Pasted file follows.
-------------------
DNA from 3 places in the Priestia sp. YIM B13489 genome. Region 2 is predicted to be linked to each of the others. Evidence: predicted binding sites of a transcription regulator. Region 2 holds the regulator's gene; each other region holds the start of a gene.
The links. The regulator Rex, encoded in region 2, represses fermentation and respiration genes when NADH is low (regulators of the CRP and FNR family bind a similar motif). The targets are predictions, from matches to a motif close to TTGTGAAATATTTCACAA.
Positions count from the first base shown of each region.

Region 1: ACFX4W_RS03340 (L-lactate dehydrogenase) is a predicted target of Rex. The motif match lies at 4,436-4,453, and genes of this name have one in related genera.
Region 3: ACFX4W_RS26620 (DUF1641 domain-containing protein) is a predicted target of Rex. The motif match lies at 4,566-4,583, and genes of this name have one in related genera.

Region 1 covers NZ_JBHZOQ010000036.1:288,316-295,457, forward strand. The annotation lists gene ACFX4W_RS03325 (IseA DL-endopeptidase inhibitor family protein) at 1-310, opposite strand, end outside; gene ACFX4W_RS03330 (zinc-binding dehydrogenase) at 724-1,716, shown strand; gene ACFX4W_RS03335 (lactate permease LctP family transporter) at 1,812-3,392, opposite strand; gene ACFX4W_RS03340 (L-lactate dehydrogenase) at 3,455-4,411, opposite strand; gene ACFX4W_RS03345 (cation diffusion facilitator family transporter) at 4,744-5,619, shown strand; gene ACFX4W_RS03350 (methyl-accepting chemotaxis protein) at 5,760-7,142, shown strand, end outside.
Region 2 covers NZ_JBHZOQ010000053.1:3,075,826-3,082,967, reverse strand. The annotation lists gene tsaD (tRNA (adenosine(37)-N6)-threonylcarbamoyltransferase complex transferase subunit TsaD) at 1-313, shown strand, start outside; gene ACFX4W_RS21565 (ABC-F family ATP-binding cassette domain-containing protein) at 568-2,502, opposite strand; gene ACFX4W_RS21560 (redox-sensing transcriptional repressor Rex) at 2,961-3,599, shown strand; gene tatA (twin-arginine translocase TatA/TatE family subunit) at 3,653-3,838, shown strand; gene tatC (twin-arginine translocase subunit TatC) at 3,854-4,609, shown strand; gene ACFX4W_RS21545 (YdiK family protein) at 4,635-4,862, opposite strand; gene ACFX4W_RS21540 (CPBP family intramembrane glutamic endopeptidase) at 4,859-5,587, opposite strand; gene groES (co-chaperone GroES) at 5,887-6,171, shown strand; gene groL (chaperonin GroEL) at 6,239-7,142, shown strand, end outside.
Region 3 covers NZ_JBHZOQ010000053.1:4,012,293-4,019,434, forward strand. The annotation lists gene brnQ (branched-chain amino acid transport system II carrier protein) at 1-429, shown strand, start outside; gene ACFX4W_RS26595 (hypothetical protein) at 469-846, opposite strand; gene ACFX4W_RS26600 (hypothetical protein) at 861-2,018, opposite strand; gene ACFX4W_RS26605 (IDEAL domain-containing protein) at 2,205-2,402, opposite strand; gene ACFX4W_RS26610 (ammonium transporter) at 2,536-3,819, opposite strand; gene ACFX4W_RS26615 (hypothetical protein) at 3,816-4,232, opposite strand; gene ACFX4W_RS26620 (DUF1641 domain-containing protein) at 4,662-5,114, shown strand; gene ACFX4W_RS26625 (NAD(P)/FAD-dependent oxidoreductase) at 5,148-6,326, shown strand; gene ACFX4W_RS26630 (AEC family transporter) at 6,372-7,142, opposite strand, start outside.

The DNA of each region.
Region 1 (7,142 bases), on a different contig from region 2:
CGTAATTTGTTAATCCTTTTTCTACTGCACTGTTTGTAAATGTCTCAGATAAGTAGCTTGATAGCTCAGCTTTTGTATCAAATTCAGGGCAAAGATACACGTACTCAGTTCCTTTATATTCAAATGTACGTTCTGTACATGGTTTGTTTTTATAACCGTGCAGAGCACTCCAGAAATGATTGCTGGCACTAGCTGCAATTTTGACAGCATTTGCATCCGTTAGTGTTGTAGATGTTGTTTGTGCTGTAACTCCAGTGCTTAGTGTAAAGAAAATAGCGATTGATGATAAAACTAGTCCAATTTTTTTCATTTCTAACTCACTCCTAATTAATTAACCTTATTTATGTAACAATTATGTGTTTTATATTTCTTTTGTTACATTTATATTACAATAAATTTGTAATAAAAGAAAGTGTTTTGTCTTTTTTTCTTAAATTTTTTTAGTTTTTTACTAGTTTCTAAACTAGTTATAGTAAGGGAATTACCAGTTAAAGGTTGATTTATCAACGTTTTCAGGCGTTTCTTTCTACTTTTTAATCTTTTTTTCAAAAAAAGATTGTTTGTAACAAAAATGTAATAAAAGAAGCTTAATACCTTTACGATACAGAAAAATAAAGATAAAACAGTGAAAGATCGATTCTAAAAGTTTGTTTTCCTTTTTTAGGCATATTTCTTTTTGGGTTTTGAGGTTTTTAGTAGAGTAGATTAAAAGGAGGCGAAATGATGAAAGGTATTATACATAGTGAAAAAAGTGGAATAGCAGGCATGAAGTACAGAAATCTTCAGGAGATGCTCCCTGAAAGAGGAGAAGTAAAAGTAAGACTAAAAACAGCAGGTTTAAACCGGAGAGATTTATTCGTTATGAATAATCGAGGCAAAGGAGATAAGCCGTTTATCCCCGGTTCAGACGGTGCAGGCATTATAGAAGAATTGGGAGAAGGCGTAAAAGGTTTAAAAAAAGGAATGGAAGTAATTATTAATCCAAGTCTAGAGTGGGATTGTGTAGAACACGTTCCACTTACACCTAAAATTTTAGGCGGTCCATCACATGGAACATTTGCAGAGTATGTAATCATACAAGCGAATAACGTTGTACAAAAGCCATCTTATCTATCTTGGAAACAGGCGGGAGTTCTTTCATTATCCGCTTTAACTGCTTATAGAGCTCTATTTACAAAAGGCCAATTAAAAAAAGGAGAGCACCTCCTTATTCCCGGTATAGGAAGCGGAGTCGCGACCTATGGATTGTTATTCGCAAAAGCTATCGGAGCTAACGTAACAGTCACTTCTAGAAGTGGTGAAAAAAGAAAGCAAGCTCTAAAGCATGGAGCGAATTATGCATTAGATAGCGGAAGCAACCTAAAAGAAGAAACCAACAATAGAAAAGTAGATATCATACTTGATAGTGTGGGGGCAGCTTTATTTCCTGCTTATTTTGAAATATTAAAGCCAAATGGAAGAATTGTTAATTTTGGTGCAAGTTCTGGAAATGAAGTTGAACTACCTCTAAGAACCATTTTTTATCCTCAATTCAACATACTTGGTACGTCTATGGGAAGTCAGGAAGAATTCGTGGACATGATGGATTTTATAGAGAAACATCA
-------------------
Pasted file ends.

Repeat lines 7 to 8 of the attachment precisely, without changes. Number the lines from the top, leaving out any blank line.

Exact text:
Region 2 covers NZ_JBHZOQ010000053.1:3,075,826-3,082,967, reverse strand. The annotation lists gene tsaD (tRNA (adenosine(37)-N6)-threonylcarbamoyltransferase complex transferase subunit TsaD) at 1-313, shown strand, start outside; gene ACFX4W_RS21565 (ABC-F family ATP-binding cassette domain-containing protein) at 568-2,502, opposite strand; gene ACFX4W_RS21560 (redox-sensing transcriptional repressor Rex) at 2,961-3,599, shown strand; gene tatA (twin-arginine translocase TatA/TatE family subunit) at 3,653-3,838, shown strand; gene tatC (twin-arginine translocase subunit TatC) at 3,854-4,609, shown strand; gene ACFX4W_RS21545 (YdiK family protein) at 4,635-4,862, opposite strand; gene ACFX4W_RS21540 (CPBP family intramembrane glutamic endopeptidase) at 4,859-5,587, opposite strand; gene groES (co-chaperone GroES) at 5,887-6,171, shown strand; gene groL (chaperonin GroEL) at 6,239-7,142, shown strand, end outside.
Region 3 covers NZ_JBHZOQ010000053.1:4,012,293-4,019,434, forward strand. The annotation lists gene brnQ (branched-chain amino acid transport system II carrier protein) at 1-429, shown strand, start outside; gene ACFX4W_RS26595 (hypothetical protein) at 469-846, opposite strand; gene ACFX4W_RS26600 (hypothetical protein) at 861-2,018, opposite strand; gene ACFX4W_RS26605 (IDEAL domain-containing protein) at 2,205-2,402, opposite strand; gene ACFX4W_RS26610 (ammonium transporter) at 2,536-3,819, opposite strand; gene ACFX4W_RS26615 (hypothetical protein) at 3,816-4,232, opposite strand; gene ACFX4W_RS26620 (DUF1641 domain-containing protein) at 4,662-5,114, shown strand; gene ACFX4W_RS26625 (NAD(P)/FAD-dependent oxidoreductase) at 5,148-6,326, shown strand; gene ACFX4W_RS26630 (AEC family transporter) at 6,372-7,142, opposite strand, start outside.